David R. Kotok co-founded Cumberland Advisors in 1973 and has been its Chief Investment Officer since inception. He holds a B.S. in Economics from The Wharton School of the University of Pennsylvania, an M.S. in Organizational Dynamics from The School of Arts and Sciences at the University of Pennsylvania, and a Masters in Philosophy from the University of Pennsylvania. Mr. Kotok’s articles and financial market commentary have appeared in The New York Times, The Wall Street Journal, Barron’s, and other publications. He is a frequent contributor to CNBC programs. Mr. Kotok is also a member of the National Business Economics Issues Council (NBEIC), the National Association for Business Economics (NABE), the Philadelphia Council for Business Economics (PCBE), and the Philadelphia Financial Economists Group (PFEG).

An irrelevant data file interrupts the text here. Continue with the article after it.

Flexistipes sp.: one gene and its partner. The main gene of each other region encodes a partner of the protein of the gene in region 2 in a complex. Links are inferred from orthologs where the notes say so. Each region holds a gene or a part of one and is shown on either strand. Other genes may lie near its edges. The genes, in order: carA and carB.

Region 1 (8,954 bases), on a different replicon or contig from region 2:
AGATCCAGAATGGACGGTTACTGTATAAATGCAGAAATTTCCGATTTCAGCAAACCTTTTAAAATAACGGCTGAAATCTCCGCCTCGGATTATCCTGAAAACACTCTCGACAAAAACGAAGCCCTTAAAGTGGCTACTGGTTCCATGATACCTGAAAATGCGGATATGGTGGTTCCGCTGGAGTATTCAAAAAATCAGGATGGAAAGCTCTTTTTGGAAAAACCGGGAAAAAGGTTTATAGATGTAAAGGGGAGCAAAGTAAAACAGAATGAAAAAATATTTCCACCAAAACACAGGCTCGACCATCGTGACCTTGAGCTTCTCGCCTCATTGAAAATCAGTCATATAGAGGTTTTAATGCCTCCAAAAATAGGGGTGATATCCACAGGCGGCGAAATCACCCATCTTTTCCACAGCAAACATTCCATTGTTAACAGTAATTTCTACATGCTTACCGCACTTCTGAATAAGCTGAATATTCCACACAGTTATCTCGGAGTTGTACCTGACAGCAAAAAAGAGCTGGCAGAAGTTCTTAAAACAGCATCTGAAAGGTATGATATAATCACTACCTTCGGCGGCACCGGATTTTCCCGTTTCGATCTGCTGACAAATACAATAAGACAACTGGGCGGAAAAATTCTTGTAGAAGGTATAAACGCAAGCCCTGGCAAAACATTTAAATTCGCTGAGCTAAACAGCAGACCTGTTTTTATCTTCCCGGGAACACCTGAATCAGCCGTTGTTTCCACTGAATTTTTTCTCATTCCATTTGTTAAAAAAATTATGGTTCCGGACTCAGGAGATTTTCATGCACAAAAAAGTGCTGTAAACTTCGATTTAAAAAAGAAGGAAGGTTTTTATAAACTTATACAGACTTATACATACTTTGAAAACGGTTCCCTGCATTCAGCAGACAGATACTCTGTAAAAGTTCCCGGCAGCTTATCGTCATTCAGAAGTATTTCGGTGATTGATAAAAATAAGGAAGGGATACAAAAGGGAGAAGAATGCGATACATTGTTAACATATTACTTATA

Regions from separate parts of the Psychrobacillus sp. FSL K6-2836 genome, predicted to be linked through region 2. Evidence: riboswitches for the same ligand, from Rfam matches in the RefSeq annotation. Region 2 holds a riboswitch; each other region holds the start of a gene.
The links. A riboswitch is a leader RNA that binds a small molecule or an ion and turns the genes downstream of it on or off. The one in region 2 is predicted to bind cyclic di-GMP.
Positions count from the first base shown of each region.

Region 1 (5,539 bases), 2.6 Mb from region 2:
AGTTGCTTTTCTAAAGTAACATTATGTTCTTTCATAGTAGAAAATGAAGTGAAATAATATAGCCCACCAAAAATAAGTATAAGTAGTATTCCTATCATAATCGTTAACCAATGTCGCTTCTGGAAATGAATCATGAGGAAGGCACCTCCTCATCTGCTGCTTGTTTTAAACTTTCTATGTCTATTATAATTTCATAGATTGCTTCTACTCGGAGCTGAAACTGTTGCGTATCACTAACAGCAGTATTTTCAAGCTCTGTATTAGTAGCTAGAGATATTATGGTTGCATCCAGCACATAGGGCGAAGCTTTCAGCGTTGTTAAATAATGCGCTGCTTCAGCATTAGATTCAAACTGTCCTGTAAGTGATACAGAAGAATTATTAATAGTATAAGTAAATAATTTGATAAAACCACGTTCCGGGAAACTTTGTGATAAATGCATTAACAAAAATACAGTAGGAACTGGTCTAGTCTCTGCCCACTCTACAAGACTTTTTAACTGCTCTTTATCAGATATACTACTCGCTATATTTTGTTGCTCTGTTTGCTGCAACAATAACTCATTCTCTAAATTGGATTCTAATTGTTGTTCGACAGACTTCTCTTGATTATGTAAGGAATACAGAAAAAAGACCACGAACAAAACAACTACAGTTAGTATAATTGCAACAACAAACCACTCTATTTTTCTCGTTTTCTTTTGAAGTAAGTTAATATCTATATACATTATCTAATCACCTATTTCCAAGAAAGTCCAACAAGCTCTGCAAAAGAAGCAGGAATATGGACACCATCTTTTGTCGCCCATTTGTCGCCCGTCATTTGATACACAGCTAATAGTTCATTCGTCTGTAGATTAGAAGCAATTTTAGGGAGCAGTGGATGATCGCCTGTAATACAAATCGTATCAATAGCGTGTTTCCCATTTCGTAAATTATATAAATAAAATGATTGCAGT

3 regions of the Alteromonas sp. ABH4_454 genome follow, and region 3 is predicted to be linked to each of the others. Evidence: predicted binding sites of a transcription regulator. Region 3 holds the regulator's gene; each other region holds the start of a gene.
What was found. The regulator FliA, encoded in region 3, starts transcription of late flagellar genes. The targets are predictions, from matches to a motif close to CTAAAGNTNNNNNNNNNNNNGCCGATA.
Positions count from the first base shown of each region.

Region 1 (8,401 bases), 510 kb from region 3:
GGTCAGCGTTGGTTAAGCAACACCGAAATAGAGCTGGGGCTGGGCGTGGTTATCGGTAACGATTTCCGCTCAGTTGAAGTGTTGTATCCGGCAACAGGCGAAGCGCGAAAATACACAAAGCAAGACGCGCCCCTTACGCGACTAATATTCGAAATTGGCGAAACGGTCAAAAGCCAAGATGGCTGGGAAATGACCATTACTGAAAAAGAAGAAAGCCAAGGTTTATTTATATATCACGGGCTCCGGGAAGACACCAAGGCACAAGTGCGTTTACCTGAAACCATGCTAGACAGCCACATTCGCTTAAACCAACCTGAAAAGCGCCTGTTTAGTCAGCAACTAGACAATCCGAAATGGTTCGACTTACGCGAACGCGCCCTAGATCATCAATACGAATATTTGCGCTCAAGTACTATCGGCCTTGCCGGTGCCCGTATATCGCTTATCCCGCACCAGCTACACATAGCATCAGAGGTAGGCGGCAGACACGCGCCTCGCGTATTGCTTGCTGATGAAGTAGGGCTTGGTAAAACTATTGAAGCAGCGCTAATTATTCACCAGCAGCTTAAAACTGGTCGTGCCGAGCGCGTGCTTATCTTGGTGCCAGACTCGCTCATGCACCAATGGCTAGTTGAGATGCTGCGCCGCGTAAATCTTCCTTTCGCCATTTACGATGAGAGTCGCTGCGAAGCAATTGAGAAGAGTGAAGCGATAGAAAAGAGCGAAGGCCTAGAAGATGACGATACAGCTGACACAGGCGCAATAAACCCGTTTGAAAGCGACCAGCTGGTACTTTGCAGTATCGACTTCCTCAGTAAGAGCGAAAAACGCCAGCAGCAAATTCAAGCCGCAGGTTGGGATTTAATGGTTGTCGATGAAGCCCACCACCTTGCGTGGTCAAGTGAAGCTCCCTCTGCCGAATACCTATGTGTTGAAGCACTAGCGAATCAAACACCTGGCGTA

Being in the Sweet Spot (twice)
July 29, 2009
At the moment we are in the “sweet spot” in markets and soon, in Maine. We must enjoy it while it lasts. Some bullets follow.
1. Fed policy is on hold at Quantitative Easing (QE), which means short-term interest rates near zero and plenty of liquidity in the financial system. The Fed has said it will continue this posture for a period of time. Markets do not expect any change until well in to 2010 at the earliest.
2. The much-feared Obama healthcare initiative seems to be stalled. Markets are relieved, because this initiative, as it was presented, amounted to a huge transfer payment that would be funded by future tax increases. The tax hikes would come on top of those already discounted by markets. Lifting the double tax whammy has given stocks a boost.